Austrian Literature

The last decades of the Habsburg Monarchy

Parallel to Anzengruber and Rosegger, who stand for the traditional themes and expressive possibilities of Austrian literature, an extraordinarily rich literature developed around the turn of the century, which opened up all varieties of modernity for the German-speaking area. The multitude of terms that have been tried to find a common denominator for this epoch (symbolism, neo-romanticism, Viennese expressionism, decadence) reflects the confusing diversity of its representatives (all of them in the 1960s to 1980s are born), vividly reflect their self-image and their objectives. Also the circle of the “Young Vienna” with A. Schnitzler, R. Beer-Hofmann, L. von Andrian-Werburg, H. von Hofmannsthal, H. Bahr, P. Altenberg did not combine any actual program; All they had in common was the knowledge of the postponed, inevitable end of the Habsburg Empire and a simultaneous interest in psychological processes, in the intellectual, urban milieu. The expression of the commonality is a motif similar to many authors: They preferred the death motif, distanced themselves from reality up to the complete mixing of reality and dream. Hofmannsthals The work exemplifies the sometimes contradicting tendencies: it processes symbolist, classicist, baroque, even medieval models one after the other or in parallel. Schnitzler succeeded in exploring the human psyche and making the most subtle internal processes visible in novellas and stage works, which caused scandals in contemporary Vienna through their open portrayal of sexual life (especially »Der Reigen«, 1903). All authors were increasingly skeptical about the language and its possibilities, articulated among other things. near Hofmannsthal(“Chandos-Brief”, 1902), v. a. but with K. Kraus, whose magazine “Die Fackel” ran language criticism as cultural criticism.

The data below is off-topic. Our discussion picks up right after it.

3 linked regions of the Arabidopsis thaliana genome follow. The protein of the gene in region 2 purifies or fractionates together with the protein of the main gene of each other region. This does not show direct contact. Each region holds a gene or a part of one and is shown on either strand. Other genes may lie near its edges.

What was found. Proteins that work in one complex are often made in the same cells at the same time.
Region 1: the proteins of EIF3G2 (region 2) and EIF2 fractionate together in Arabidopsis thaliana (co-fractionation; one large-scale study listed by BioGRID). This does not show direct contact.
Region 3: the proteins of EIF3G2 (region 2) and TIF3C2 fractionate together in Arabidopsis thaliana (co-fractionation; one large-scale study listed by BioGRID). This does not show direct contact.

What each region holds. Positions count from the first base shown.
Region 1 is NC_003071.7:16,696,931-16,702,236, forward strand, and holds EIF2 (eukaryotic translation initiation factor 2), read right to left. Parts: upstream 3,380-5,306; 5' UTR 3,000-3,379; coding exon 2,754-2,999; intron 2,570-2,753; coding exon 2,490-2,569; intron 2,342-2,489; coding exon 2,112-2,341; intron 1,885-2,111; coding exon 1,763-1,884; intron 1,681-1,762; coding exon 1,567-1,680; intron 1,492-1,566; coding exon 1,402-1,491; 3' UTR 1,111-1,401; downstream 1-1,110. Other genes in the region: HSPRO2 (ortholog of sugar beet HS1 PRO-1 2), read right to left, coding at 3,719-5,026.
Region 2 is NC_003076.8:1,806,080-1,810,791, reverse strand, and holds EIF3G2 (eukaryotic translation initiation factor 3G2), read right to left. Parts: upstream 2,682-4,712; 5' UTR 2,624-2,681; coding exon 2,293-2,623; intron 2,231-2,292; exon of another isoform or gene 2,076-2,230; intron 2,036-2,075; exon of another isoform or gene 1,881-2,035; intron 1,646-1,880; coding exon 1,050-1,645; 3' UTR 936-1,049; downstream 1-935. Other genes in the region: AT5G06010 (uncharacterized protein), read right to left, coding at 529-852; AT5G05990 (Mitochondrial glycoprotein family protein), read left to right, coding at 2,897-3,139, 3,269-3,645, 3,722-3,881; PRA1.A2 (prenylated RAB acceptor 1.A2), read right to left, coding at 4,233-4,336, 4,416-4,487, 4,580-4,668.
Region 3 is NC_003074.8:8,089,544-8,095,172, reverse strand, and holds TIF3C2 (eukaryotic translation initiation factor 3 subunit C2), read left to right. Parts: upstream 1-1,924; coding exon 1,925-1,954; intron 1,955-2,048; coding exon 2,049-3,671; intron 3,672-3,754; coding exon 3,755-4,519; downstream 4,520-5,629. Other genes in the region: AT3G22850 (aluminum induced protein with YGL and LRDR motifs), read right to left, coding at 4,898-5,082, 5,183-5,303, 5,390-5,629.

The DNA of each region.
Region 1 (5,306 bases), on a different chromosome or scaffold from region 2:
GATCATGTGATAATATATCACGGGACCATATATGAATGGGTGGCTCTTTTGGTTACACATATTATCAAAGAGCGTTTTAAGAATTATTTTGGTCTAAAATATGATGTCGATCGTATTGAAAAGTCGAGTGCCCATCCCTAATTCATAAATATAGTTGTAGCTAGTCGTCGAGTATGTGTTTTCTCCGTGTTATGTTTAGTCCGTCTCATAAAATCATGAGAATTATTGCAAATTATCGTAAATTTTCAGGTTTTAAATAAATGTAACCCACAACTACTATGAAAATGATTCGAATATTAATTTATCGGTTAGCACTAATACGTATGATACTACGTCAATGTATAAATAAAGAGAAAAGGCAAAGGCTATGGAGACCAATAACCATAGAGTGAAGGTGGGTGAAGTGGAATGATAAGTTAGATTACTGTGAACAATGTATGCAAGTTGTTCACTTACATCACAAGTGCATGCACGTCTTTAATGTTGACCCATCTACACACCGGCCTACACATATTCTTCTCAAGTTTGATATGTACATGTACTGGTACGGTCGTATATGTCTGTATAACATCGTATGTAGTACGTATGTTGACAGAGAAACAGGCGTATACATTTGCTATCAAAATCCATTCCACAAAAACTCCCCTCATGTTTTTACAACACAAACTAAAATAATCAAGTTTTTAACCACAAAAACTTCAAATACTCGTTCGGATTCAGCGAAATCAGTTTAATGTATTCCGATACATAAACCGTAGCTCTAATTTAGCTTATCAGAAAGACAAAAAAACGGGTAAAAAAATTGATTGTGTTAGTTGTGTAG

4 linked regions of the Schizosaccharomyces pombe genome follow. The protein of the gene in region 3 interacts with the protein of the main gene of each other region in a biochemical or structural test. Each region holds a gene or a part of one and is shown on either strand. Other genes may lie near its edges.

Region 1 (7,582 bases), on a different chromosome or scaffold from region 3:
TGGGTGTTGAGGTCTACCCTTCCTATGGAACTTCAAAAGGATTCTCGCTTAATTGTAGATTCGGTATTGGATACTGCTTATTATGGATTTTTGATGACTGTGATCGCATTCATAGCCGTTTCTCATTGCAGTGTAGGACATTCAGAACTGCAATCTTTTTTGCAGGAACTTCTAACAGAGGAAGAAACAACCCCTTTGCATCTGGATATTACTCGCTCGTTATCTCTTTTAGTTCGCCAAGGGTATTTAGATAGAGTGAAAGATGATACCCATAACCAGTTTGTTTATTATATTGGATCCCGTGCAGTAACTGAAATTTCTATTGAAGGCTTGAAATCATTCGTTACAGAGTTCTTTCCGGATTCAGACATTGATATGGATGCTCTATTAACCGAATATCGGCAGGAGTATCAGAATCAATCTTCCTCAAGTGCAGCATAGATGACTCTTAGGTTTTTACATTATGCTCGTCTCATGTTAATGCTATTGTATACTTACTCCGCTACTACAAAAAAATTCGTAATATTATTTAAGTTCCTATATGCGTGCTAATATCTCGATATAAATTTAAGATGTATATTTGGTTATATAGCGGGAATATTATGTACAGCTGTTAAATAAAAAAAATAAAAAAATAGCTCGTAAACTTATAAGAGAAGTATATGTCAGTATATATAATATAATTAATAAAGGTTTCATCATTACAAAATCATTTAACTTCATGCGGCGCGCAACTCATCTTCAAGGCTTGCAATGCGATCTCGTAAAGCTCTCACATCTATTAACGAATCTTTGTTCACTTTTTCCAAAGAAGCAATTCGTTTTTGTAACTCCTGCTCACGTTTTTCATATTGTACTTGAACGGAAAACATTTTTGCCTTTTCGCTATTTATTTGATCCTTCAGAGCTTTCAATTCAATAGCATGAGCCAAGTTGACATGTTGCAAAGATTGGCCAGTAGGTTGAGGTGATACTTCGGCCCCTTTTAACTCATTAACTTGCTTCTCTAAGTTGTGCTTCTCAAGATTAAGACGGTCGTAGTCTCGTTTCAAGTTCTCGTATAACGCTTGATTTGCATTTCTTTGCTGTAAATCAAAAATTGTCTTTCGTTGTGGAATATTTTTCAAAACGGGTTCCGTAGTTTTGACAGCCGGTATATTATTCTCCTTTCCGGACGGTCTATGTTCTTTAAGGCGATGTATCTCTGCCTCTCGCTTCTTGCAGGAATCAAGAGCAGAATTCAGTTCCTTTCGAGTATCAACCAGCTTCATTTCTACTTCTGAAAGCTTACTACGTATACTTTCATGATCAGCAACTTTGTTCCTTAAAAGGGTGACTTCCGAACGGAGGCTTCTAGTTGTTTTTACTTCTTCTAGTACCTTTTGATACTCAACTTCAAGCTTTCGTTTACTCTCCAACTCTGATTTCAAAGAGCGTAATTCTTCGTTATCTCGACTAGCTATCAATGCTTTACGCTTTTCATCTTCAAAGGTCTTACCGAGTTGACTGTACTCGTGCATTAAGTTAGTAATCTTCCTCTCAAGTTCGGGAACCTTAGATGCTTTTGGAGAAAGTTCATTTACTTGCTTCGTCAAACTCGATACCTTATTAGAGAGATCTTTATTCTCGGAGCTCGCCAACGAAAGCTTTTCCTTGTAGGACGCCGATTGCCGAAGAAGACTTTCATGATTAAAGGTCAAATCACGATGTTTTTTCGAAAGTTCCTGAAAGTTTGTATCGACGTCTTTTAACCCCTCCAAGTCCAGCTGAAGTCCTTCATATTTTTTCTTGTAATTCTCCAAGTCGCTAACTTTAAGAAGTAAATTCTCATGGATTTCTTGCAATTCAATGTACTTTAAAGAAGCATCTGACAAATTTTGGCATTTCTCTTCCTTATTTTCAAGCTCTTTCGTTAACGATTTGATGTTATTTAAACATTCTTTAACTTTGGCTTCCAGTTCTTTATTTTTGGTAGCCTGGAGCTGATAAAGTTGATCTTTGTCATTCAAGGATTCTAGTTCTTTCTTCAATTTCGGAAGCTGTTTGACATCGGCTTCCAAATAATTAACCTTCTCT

An important literary forum of these decades was L. von Ficker’s magazine »Der Brenner« (1910–54); published here G. Trakl his poems whose apocalyptic, visionary images articulate a hitherto so not perceived suffering of the world in the form of strict verse or free verse. A. Kubin wrote the key novel of Austrian modernism with »The Other Side« (1909), an oppressive end-time vision.

Since the turn of the century (and beyond the end of the Habsburg Empire), the German-speaking writers of Prague (Prager Kreis), who were more shaped by their common origins and the atmosphere of their hometown than by a common aesthetic program, formed a separate group within Austrian literature. They included authors as diverse as F. Werfel, M. Brod, G. Meyrink, J. Urzidil, E. Weiss, L. Perutz. The two outstanding figures of Austrian literature also come from this environment, and they affected world literature in the 20th century in completely different ways: R. M. Rilke and F. Kafka. In high poetic language, Rilke looked for the timeless preservation of the ephemeral through art, Kafka’s disturbing work stands for the surrender of the individual to anonymous powers and thus expressed a general attitude towards life of the 20th century.

From 1918 to 1945